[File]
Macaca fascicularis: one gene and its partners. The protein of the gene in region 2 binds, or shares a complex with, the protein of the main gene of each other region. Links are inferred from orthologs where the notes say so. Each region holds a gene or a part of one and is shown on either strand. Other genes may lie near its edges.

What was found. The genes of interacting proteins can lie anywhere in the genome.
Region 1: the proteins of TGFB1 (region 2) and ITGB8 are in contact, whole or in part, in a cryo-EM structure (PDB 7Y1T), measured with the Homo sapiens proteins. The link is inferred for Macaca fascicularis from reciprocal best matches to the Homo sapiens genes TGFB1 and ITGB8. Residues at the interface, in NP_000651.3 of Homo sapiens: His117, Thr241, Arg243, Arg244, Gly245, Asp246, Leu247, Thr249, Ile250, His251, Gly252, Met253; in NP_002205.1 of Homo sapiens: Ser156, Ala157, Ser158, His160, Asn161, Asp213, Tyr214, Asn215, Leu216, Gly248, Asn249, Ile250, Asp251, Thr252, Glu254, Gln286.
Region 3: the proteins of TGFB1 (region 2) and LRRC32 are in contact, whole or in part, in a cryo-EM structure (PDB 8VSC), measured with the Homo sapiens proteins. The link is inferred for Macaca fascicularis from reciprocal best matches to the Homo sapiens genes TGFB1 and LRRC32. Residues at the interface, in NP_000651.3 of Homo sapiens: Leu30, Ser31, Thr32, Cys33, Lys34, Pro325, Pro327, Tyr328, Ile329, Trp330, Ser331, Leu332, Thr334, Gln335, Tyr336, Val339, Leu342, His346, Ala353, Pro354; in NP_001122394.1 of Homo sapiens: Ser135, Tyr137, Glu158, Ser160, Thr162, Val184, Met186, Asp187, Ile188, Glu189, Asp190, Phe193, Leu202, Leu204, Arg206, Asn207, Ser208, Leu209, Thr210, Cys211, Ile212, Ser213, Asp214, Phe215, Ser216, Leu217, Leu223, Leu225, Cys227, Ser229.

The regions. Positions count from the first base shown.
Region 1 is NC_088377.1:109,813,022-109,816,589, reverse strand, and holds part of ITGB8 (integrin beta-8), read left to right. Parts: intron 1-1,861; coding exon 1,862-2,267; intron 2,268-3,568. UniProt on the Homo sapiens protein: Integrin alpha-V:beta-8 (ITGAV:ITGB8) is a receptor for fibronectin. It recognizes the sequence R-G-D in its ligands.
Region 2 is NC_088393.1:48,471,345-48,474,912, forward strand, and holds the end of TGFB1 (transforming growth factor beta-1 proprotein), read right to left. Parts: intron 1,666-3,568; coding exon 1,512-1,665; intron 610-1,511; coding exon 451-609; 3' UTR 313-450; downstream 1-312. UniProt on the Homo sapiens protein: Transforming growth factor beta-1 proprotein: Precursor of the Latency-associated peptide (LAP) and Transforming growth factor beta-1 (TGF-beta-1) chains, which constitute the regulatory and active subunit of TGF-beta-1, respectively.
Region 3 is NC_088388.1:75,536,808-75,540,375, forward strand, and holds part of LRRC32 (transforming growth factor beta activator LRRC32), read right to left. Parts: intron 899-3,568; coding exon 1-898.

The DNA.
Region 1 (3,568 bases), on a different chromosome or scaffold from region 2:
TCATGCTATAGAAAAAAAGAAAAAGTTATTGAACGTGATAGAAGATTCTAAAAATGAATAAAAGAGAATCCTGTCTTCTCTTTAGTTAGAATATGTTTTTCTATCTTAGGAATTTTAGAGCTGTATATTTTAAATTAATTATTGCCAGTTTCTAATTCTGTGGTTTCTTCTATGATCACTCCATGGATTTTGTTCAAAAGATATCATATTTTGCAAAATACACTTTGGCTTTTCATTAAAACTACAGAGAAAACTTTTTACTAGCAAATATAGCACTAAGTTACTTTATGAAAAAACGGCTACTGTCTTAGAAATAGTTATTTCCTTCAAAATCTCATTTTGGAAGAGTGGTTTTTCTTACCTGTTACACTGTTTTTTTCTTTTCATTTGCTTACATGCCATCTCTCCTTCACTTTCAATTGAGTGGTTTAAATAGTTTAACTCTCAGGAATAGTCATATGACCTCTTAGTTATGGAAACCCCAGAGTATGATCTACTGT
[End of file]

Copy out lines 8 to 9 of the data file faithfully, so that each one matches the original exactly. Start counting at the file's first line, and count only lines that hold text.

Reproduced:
Region 3 is NC_088388.1:75,536,808-75,540,375, forward strand, and holds part of LRRC32 (transforming growth factor beta activator LRRC32), read right to left. Parts: intron 899-3,568; coding exon 1-898.

The DNA.